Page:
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Friday, November 2, 2012

Sex and serials at the National Gallery of Art

Alfred Stieglitz, Georgia O'Keeffe, probably 1918, National Gallery of Art, Alfred Stieglitz Collection

Pictures tell a thousand words, but in some instances, far fewer words come to mind.

Come and see the picture serials show at the National Gallery of Art which is all about the use of the camera to interpret and record effects of relationships and life on one person by photographing the same individual over and over a period of time.

Alfred Stieglitz (1864-1946) whose works begin the show, said a single photograph of one person "is as futile as to demand that a motion picture will be condensed into a single still."  (Said Earl A. Powell III, the National Gallery's director, "it is fitting" to open the exhibition with Stieglitz since it was Stieglitz who essentially started the National Gallery's photography collection with the donation of his "key set.")

The exhibition is entitled "The Serial Portrait: Photography and Identity in the Last One Hundred Years." 

That the National Gallery owns more than 300 photographs made by Stieglitz of his wife and artist Georgia O'Keeffe (1887-1986) made it difficult to narrow and determine choices for the display which includes 153 works by 20 artists, said Sarah Kennel, the curator.
The "dynamic relationship" between Stieglitz and O'Keeffe began in New York in 1916 although he was married at the time and 23 years older.  He was captivated by O'Keeffe, an attraction made stronger with the knowledge another artist and competitor, Paul Strand (1890-1976), was romantically involved with her.

In the first gallery are sensual portraits Stieglitz made of O’Keeffe and of another artist, too, another woman, Rebecca Salsbury Strand, wife of Paul Strand.  The Strand photos were made when Stieglitz and "Beck" vacationed together at the Stieglitz summer home at Lake George, N.Y. Paul Strand and O'Keeffe were both conveniently away at the time.  (O'Keeffe, gone to New Mexico where she took annual summer sojourns to work alone and escape the Stieglitz family.) (Where is the book on this menage a quatre?  I would like to read it.)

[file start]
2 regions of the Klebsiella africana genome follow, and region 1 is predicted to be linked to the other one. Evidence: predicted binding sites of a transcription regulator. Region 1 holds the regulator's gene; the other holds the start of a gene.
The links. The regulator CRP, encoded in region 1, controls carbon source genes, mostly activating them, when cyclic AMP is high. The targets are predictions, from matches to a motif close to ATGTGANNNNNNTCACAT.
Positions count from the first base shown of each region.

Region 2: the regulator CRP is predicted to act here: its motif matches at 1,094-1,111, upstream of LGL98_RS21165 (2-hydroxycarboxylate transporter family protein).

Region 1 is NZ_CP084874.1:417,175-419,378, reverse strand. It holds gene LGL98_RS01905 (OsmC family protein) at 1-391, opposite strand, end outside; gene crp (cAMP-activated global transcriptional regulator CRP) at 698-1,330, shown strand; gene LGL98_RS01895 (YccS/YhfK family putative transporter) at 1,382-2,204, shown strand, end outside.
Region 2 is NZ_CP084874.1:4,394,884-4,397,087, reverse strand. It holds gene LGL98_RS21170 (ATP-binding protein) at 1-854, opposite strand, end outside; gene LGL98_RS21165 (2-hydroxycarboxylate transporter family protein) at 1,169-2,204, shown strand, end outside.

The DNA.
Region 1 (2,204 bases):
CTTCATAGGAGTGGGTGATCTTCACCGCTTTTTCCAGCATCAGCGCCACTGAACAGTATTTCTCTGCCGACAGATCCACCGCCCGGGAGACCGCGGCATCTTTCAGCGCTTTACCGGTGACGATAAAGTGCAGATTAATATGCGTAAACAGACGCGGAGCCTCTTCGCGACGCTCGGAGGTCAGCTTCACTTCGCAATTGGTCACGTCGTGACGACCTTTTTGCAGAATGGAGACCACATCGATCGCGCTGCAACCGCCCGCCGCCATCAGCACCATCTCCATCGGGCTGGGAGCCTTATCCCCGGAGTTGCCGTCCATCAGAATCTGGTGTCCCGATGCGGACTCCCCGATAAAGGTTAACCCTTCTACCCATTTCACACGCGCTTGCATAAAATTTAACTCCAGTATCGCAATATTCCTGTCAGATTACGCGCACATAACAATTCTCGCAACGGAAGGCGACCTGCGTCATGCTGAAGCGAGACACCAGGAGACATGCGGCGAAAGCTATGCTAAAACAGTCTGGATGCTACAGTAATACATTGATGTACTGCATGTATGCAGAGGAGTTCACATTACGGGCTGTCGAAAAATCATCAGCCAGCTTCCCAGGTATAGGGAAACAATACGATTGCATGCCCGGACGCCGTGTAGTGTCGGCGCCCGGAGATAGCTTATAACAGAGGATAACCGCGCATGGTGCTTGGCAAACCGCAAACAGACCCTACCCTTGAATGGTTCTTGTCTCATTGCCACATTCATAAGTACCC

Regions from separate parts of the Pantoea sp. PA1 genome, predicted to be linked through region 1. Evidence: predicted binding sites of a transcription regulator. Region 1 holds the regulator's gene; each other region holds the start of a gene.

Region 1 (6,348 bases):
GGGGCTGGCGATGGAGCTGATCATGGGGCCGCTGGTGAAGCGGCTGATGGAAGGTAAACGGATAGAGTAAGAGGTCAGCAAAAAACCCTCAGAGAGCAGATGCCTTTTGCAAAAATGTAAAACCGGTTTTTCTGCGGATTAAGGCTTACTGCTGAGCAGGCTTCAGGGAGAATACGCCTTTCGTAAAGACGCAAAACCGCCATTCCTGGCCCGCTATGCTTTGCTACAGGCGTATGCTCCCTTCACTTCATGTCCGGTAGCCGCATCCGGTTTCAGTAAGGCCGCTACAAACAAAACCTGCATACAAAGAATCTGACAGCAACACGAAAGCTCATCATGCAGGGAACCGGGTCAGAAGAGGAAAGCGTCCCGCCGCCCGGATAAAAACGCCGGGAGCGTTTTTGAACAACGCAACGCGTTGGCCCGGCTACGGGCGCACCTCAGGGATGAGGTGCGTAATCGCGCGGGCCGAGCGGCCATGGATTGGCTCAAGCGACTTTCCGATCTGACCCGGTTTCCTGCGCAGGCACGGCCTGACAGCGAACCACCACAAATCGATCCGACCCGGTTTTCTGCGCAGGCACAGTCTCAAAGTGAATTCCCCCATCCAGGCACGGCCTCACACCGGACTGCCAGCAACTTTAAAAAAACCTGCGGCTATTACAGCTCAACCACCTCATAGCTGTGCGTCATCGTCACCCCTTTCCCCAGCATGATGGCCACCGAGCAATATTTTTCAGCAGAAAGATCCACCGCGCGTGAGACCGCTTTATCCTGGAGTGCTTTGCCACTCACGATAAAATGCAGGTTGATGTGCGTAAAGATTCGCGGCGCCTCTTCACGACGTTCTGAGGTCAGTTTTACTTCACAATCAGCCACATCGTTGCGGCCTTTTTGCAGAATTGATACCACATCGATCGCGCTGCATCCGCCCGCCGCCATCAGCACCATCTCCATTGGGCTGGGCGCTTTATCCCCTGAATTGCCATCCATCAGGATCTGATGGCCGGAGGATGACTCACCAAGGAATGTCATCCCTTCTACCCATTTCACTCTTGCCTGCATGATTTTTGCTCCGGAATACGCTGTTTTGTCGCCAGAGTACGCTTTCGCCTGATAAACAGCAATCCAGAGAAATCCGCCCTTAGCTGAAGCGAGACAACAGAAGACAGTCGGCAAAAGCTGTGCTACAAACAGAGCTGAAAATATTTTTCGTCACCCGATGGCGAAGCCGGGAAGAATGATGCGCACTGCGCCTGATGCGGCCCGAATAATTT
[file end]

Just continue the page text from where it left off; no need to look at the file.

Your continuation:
Hanging beside the Stieglitz pictures are three photographs of Beck, made by Paul Strand, which capture "sexual tensions," said Ms. Kennel. Two were made the same year that Stieglitz photographed Beck at the lake house. (Which or who came first?) 

Paul Strand, Rebecca, 1922, National Gallery of Art, Washington, Southwestern Bell Corp. Paul Strand Collection, copyright Aperture Foundation Inc., Paul Strand Archive

Another husband and wife combination in the same gallery are photographs from 1963 to 2002 of "Edith," wife of Emmet Gowin (b. 1941).  Many were taken in Danville, Virginia, where Emmet Gowin was born.  One interpretation says the Gowin works are not quite as invasive as Stieglitz's shots of O'Keeffe.  Gowin recently retired from Princeton University and lives with Edith in Pennsylvania. 

Emmet Gowin, Edith, Danville, Virginia, 1971, National Gallery of Art, Washington, Patrons' Permanent Fund, copyright Emmet and Edith Gowin, courtesy Pace/MacGill Gallery, New York


Gowin was influenced by Harry Callahan (1912-1999), another featured photographer whose works also hang in the first gallery.